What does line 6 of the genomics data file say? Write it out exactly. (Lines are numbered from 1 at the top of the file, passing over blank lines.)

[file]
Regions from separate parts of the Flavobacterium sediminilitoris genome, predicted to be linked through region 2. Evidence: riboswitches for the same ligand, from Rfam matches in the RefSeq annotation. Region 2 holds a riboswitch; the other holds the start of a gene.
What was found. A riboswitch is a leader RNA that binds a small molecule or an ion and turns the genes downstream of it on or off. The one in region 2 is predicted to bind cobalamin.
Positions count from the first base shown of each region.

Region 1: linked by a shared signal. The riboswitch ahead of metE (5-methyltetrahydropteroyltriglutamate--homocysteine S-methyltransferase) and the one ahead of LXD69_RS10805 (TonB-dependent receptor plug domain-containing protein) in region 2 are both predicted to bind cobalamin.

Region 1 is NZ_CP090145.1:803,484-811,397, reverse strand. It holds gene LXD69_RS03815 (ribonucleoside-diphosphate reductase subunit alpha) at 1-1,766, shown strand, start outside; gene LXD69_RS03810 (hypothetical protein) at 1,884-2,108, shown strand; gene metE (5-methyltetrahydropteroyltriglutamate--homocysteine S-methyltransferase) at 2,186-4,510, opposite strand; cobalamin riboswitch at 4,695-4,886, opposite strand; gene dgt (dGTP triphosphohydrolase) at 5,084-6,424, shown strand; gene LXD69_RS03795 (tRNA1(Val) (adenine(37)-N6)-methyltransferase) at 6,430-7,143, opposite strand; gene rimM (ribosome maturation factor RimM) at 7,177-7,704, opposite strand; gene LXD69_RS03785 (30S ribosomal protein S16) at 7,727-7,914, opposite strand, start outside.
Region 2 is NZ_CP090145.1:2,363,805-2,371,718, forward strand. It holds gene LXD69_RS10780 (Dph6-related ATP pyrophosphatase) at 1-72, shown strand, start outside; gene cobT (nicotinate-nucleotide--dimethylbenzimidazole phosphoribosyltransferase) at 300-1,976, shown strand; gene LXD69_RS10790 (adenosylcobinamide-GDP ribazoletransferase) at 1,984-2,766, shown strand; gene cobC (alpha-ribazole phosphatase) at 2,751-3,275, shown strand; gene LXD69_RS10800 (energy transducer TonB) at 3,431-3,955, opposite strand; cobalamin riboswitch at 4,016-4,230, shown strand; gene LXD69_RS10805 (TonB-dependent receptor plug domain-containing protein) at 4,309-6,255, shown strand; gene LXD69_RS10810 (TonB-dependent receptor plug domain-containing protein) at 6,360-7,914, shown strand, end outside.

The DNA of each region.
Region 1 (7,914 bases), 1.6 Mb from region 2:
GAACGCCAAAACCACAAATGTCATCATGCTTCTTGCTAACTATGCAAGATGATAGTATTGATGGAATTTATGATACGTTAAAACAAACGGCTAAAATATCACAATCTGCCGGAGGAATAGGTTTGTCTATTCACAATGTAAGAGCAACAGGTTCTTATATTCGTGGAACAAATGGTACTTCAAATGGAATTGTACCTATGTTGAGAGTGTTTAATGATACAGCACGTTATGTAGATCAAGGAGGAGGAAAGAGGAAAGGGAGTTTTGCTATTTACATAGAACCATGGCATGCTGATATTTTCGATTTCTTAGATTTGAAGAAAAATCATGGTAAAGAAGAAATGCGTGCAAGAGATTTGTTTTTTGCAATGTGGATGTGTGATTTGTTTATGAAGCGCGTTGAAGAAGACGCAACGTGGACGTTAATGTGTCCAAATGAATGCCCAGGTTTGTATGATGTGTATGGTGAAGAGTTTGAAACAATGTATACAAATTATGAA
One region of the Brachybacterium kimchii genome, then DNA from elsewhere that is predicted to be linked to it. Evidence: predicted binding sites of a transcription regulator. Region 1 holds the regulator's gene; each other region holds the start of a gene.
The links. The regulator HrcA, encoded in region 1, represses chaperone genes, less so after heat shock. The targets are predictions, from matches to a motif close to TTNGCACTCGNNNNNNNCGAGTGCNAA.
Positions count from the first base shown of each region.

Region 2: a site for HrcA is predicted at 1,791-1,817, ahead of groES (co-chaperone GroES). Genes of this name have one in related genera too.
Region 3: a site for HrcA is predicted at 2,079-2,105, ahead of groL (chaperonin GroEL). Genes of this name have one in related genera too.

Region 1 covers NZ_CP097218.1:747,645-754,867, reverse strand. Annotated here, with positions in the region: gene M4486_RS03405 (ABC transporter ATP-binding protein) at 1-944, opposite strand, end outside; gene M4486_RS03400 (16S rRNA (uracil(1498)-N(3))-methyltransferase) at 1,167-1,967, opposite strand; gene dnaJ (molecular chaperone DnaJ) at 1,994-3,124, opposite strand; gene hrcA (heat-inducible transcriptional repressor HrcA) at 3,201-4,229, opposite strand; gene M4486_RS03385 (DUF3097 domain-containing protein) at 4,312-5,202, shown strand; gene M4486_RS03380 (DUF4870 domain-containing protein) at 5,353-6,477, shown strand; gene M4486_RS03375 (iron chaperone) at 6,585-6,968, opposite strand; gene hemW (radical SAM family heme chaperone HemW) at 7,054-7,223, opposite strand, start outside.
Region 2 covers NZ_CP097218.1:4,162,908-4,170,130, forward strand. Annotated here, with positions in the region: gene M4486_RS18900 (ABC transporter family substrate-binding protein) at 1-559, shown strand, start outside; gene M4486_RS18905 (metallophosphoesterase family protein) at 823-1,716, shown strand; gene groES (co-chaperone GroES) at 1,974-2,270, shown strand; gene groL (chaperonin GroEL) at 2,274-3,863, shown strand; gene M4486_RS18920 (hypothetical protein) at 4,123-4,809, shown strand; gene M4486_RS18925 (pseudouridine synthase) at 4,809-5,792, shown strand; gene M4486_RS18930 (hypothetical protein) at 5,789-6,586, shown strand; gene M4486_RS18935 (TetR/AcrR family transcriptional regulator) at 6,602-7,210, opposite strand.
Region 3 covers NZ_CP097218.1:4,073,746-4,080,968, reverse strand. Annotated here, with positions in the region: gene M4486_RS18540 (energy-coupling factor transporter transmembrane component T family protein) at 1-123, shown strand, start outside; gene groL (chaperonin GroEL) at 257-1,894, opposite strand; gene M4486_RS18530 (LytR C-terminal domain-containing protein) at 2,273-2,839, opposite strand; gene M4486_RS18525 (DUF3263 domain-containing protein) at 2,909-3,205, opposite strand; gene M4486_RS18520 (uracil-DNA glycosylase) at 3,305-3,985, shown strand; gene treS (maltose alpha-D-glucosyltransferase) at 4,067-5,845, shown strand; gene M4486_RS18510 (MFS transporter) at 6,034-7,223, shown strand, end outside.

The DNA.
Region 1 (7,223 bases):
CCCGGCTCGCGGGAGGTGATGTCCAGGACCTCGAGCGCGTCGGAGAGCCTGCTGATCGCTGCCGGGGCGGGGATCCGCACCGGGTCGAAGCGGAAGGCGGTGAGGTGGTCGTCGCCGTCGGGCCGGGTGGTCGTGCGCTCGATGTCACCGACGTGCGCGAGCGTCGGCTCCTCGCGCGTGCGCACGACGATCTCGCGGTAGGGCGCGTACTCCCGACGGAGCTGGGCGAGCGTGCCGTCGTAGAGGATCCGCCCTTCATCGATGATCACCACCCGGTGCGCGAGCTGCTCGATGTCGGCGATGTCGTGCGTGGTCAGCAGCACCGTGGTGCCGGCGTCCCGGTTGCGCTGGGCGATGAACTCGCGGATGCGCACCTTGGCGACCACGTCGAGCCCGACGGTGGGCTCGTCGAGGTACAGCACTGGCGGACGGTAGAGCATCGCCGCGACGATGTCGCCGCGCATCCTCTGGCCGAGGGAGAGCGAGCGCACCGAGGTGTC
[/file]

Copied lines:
Region 2 is NZ_CP090145.1:2,363,805-2,371,718, forward strand. It holds gene LXD69_RS10780 (Dph6-related ATP pyrophosphatase) at 1-72, shown strand, start outside; gene cobT (nicotinate-nucleotide--dimethylbenzimidazole phosphoribosyltransferase) at 300-1,976, shown strand; gene LXD69_RS10790 (adenosylcobinamide-GDP ribazoletransferase) at 1,984-2,766, shown strand; gene cobC (alpha-ribazole phosphatase) at 2,751-3,275, shown strand; gene LXD69_RS10800 (energy transducer TonB) at 3,431-3,955, opposite strand; cobalamin riboswitch at 4,016-4,230, shown strand; gene LXD69_RS10805 (TonB-dependent receptor plug domain-containing protein) at 4,309-6,255, shown strand; gene LXD69_RS10810 (TonB-dependent receptor plug domain-containing protein) at 6,360-7,914, shown strand, end outside.